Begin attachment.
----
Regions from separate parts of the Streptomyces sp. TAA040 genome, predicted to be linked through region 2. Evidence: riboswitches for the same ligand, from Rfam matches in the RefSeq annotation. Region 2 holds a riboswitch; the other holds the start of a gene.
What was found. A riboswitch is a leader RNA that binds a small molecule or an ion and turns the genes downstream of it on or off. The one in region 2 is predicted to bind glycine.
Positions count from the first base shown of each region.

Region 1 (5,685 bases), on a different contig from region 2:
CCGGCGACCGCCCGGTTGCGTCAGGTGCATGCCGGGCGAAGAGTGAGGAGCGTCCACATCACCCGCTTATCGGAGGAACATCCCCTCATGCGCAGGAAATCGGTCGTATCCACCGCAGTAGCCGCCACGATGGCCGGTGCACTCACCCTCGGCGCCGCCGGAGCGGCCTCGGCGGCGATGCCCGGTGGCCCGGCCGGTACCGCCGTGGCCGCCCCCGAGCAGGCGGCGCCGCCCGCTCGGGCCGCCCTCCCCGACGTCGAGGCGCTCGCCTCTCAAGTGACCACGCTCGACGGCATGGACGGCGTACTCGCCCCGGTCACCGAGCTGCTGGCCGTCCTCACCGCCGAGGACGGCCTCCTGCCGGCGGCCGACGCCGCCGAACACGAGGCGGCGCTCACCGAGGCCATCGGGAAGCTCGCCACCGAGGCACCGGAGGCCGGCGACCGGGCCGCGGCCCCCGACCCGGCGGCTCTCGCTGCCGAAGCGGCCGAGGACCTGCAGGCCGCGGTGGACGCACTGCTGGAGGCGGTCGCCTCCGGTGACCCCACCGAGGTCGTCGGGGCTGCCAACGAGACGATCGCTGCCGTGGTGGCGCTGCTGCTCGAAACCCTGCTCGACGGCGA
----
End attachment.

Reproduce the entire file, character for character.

Regions from separate parts of the Streptomyces sp. TAA040 genome, predicted to be linked through region 2. Evidence: riboswitches for the same ligand, from Rfam matches in the RefSeq annotation. Region 2 holds a riboswitch; the other holds the start of a gene.
What was found. A riboswitch is a leader RNA that binds a small molecule or an ion and turns the genes downstream of it on or off. The one in region 2 is predicted to bind glycine.
Positions count from the first base shown of each region.

Region 1 (5,685 bases), on a different contig from region 2:
CCGGCGACCGCCCGGTTGCGTCAGGTGCATGCCGGGCGAAGAGTGAGGAGCGTCCACATCACCCGCTTATCGGAGGAACATCCCCTCATGCGCAGGAAATCGGTCGTATCCACCGCAGTAGCCGCCACGATGGCCGGTGCACTCACCCTCGGCGCCGCCGGAGCGGCCTCGGCGGCGATGCCCGGTGGCCCGGCCGGTACCGCCGTGGCCGCCCCCGAGCAGGCGGCGCCGCCCGCTCGGGCCGCCCTCCCCGACGTCGAGGCGCTCGCCTCTCAAGTGACCACGCTCGACGGCATGGACGGCGTACTCGCCCCGGTCACCGAGCTGCTGGCCGTCCTCACCGCCGAGGACGGCCTCCTGCCGGCGGCCGACGCCGCCGAACACGAGGCGGCGCTCACCGAGGCCATCGGGAAGCTCGCCACCGAGGCACCGGAGGCCGGCGACCGGGCCGCGGCCCCCGACCCGGCGGCTCTCGCTGCCGAAGCGGCCGAGGACCTGCAGGCCGCGGTGGACGCACTGCTGGAGGCGGTCGCCTCCGGTGACCCCACCGAGGTCGTCGGGGCTGCCAACGAGACGATCGCTGCCGTGGTGGCGCTGCTGCTCGAAACCCTGCTCGACGGCGA